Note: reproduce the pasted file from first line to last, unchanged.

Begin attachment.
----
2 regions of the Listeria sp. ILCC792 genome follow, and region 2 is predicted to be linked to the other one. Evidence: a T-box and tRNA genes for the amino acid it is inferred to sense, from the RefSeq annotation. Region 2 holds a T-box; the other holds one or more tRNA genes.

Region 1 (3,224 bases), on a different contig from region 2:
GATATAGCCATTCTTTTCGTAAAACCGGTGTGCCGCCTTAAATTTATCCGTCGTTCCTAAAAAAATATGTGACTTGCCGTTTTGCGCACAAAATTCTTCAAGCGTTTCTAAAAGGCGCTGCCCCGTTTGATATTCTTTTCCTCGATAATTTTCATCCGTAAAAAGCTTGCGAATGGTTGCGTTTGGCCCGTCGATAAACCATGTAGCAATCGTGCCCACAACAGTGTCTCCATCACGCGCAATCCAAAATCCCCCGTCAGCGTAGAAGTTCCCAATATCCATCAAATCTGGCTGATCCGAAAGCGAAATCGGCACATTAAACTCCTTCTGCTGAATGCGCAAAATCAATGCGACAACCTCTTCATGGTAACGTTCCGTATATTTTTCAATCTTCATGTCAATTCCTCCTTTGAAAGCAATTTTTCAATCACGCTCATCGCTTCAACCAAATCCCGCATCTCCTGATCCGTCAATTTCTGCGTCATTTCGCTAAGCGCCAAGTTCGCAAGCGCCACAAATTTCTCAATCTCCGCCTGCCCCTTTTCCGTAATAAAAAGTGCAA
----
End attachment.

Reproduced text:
2 regions of the Listeria sp. ILCC792 genome follow, and region 2 is predicted to be linked to the other one. Evidence: a T-box and tRNA genes for the amino acid it is inferred to sense, from the RefSeq annotation. Region 2 holds a T-box; the other holds one or more tRNA genes.

Region 1 (3,224 bases), on a different contig from region 2:
GATATAGCCATTCTTTTCGTAAAACCGGTGTGCCGCCTTAAATTTATCCGTCGTTCCTAAAAAAATATGTGACTTGCCGTTTTGCGCACAAAATTCTTCAAGCGTTTCTAAAAGGCGCTGCCCCGTTTGATATTCTTTTCCTCGATAATTTTCATCCGTAAAAAGCTTGCGAATGGTTGCGTTTGGCCCGTCGATAAACCATGTAGCAATCGTGCCCACAACAGTGTCTCCATCACGCGCAATCCAAAATCCCCCGTCAGCGTAGAAGTTCCCAATATCCATCAAATCTGGCTGATCCGAAAGCGAAATCGGCACATTAAACTCCTTCTGCTGAATGCGCAAAATCAATGCGACAACCTCTTCATGGTAACGTTCCGTATATTTTTCAATCTTCATGTCAATTCCTCCTTTGAAAGCAATTTTTCAATCACGCTCATCGCTTCAACCAAATCCCGCATCTCCTGATCCGTCAATTTCTGCGTCATTTCGCTAAGCGCCAAGTTCGCAAGCGCCACAAATTTCTCAATCTCCGCCTGCCCCTTTTCCGTAATAAAAAGTGCAA